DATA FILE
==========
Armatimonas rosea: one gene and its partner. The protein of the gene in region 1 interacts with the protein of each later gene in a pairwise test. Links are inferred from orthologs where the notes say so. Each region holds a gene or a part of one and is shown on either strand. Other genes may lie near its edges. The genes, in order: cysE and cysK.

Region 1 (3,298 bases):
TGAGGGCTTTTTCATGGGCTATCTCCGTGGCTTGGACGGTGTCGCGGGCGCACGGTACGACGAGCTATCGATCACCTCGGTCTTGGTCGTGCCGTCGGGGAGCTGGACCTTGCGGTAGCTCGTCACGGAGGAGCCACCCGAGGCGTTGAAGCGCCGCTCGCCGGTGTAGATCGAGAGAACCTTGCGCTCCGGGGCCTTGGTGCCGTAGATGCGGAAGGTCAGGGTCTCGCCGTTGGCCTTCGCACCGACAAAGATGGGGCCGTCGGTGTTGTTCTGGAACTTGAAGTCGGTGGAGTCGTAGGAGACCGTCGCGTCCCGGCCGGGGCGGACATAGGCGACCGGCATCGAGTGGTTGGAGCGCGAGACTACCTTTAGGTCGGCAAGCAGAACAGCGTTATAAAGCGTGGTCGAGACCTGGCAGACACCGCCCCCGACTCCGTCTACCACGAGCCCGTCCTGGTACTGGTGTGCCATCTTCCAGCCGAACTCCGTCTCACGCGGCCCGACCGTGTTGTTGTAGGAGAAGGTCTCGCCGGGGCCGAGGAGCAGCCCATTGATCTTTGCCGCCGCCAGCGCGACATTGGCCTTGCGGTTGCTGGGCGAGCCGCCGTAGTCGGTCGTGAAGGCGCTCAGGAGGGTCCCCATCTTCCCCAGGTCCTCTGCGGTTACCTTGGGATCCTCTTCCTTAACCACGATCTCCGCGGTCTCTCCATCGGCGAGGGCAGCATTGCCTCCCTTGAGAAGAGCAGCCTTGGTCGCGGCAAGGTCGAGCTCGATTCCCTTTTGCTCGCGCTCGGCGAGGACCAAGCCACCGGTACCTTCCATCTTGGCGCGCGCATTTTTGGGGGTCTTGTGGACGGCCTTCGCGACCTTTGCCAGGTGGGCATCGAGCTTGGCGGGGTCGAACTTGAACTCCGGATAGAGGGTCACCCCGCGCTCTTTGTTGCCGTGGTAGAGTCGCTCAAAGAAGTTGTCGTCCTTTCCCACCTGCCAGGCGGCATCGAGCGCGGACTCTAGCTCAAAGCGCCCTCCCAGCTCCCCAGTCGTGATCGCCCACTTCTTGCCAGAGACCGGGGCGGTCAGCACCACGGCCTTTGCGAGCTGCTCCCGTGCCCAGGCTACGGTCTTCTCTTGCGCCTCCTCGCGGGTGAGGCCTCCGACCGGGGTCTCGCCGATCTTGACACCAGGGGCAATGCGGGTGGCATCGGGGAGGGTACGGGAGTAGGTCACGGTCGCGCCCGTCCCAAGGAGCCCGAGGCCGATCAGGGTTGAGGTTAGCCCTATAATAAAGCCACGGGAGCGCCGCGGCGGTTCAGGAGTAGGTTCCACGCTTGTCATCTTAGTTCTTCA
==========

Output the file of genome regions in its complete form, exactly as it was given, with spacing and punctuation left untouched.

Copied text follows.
Armatimonas rosea: one gene and its partner. The protein of the gene in region 1 interacts with the protein of each later gene in a pairwise test. Links are inferred from orthologs where the notes say so. Each region holds a gene or a part of one and is shown on either strand. Other genes may lie near its edges. The genes, in order: cysE and cysK.

Region 1 (3,298 bases):
TGAGGGCTTTTTCATGGGCTATCTCCGTGGCTTGGACGGTGTCGCGGGCGCACGGTACGACGAGCTATCGATCACCTCGGTCTTGGTCGTGCCGTCGGGGAGCTGGACCTTGCGGTAGCTCGTCACGGAGGAGCCACCCGAGGCGTTGAAGCGCCGCTCGCCGGTGTAGATCGAGAGAACCTTGCGCTCCGGGGCCTTGGTGCCGTAGATGCGGAAGGTCAGGGTCTCGCCGTTGGCCTTCGCACCGACAAAGATGGGGCCGTCGGTGTTGTTCTGGAACTTGAAGTCGGTGGAGTCGTAGGAGACCGTCGCGTCCCGGCCGGGGCGGACATAGGCGACCGGCATCGAGTGGTTGGAGCGCGAGACTACCTTTAGGTCGGCAAGCAGAACAGCGTTATAAAGCGTGGTCGAGACCTGGCAGACACCGCCCCCGACTCCGTCTACCACGAGCCCGTCCTGGTACTGGTGTGCCATCTTCCAGCCGAACTCCGTCTCACGCGGCCCGACCGTGTTGTTGTAGGAGAAGGTCTCGCCGGGGCCGAGGAGCAGCCCATTGATCTTTGCCGCCGCCAGCGCGACATTGGCCTTGCGGTTGCTGGGCGAGCCGCCGTAGTCGGTCGTGAAGGCGCTCAGGAGGGTCCCCATCTTCCCCAGGTCCTCTGCGGTTACCTTGGGATCCTCTTCCTTAACCACGATCTCCGCGGTCTCTCCATCGGCGAGGGCAGCATTGCCTCCCTTGAGAAGAGCAGCCTTGGTCGCGGCAAGGTCGAGCTCGATTCCCTTTTGCTCGCGCTCGGCGAGGACCAAGCCACCGGTACCTTCCATCTTGGCGCGCGCATTTTTGGGGGTCTTGTGGACGGCCTTCGCGACCTTTGCCAGGTGGGCATCGAGCTTGGCGGGGTCGAACTTGAACTCCGGATAGAGGGTCACCCCGCGCTCTTTGTTGCCGTGGTAGAGTCGCTCAAAGAAGTTGTCGTCCTTTCCCACCTGCCAGGCGGCATCGAGCGCGGACTCTAGCTCAAAGCGCCCTCCCAGCTCCCCAGTCGTGATCGCCCACTTCTTGCCAGAGACCGGGGCGGTCAGCACCACGGCCTTTGCGAGCTGCTCCCGTGCCCAGGCTACGGTCTTCTCTTGCGCCTCCTCGCGGGTGAGGCCTCCGACCGGGGTCTCGCCGATCTTGACACCAGGGGCAATGCGGGTGGCATCGGGGAGGGTACGGGAGTAGGTCACGGTCGCGCCCGTCCCAAGGAGCCCGAGGCCGATCAGGGTTGAGGTTAGCCCTATAATAAAGCCACGGGAGCGCCGCGGCGGTTCAGGAGTAGGTTCCACGCTTGTCATCTTAGTTCTTCA